Something Else by the Kinks referred to as just Something Else, is the fifth UK studio album by The Kinks, released in September 1967. It marks the final involvement of American producer Shel Talmy in the Kinks' 1960s studio recordings. Many of the recordings feature the keyboard work of Nicky Hopkins and the backing vocals of Ray's wife, Rasa. Two hit singles are included: "Waterloo Sunset" and "Death of a Clown"; the album was ranked No. 288 on Rolling Stone magazine's list of the 500 greatest albums of all time. It was voted number 237 in Colin Larkin's All Time Top 1000 Albums 3rd Edition; as Ray Davies had assumed control over production after the departure of Shel Talmy, Something Else marked a change in the sound and production style of the Kinks. He felt unsure of his skill in mixing and recording their records and commented, "I feel that I shouldn't have been allowed to produce Something Else. What went into an album required someone whose approach was a little bit more mundane". Apart from "End of the Season", the album was recorded between the autumn of 1966 and the summer of 1967, when the Kinks had cut back on touring and had begun recording and stockpiling songs for Ray's as-yet poorly defined "village green" project.
The song "Village Green" was recorded in November 1966 during the sessions for the album but was released on a French EP in 1967 and did not appear on a Kinks LP until the next release, The Kinks Are the Village Green Preservation Society. Ray's lyrics on the album deal with English-inspired subject matter, including the harpsichord-laden "Two Sisters", the lazy shuffle "End of the Season", the sardonic "David Watts"; the album includes three songs composed by Dave Davies, including the hit single "Death of a Clown". The album sold poorly in the UK, in part because it competed with budget-priced compilation albums of early Kinks hits from 1964–1966. Something Else sold poorly in the US upon release in January 1968 where the group was still the subject of a US ban on live and television performances. James Pomeroy, in a March 1968 review in Rolling Stone, felt it was the best album the Kinks had made to that point, praising the "humor, cynicism and irony" where he felt the band are at their best.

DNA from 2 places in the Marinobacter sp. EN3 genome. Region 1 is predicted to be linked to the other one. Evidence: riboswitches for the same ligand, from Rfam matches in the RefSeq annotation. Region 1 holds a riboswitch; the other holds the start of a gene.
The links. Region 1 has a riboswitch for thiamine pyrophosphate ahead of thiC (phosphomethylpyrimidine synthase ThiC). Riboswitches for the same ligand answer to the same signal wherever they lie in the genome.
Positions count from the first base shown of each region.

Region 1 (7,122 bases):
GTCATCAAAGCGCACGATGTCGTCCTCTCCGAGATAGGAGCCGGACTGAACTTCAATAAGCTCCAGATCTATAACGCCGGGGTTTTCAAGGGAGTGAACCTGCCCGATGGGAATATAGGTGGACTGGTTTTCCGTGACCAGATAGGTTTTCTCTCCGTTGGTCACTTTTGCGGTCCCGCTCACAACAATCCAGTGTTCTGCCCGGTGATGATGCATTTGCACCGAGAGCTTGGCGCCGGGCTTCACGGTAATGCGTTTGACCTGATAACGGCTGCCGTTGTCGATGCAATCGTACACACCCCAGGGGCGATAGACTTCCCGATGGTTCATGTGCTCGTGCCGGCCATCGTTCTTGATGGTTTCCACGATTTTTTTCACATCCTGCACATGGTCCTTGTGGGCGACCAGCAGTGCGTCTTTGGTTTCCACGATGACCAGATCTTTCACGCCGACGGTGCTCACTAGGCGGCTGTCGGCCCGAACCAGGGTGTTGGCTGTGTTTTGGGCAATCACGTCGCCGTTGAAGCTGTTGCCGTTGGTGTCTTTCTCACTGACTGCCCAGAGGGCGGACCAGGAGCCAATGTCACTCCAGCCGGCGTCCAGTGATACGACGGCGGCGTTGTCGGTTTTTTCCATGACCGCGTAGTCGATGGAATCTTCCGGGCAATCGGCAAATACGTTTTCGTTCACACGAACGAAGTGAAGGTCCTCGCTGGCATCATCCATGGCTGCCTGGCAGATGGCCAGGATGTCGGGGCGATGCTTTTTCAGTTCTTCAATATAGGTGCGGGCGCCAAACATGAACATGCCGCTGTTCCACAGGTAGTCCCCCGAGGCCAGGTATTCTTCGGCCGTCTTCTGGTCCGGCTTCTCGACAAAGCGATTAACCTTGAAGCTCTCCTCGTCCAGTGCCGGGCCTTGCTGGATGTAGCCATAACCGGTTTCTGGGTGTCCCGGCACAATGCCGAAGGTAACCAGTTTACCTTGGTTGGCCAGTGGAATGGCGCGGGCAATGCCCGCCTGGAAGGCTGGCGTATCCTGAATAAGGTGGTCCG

He picked out "David Watts" and "Waterloo Sunset" as the best tracks, praised the three contributions of Dave Davies. In a retrospective review for AllMusic, Stephen Thomas Erlewine felt that the "nostalgic and sentimental" songwriting are key, that part of "the album's power lies in its calm music, since it provides an elegant support for Davies' character portraits and vignettes". In 2003, Something Else was ranked No. 288 on Rolling Stone's list of the 500 greatest albums of all time, 289 in a 2012 revised list. All tracks are written except where noted. Track numbering refers to CD and digital releases of the album. Ray Davies – lead vocals, rhythm guitar, harp, organ, maracas Dave Davies – lead guitar, 12 string guitar, backing vocals, lead vocals Pete Quaife – bass guitar, backing vocals Mick Avory – drums, percussion Nicky Hopkins – keyboards, piano Rasa Davies – backing vocals Something Else by The Kinks at Radio3Net Something Else by the Kinks at Discogs The Golden Age of the Kinks - Discusses the Kinks' Most Artistically Fertile Period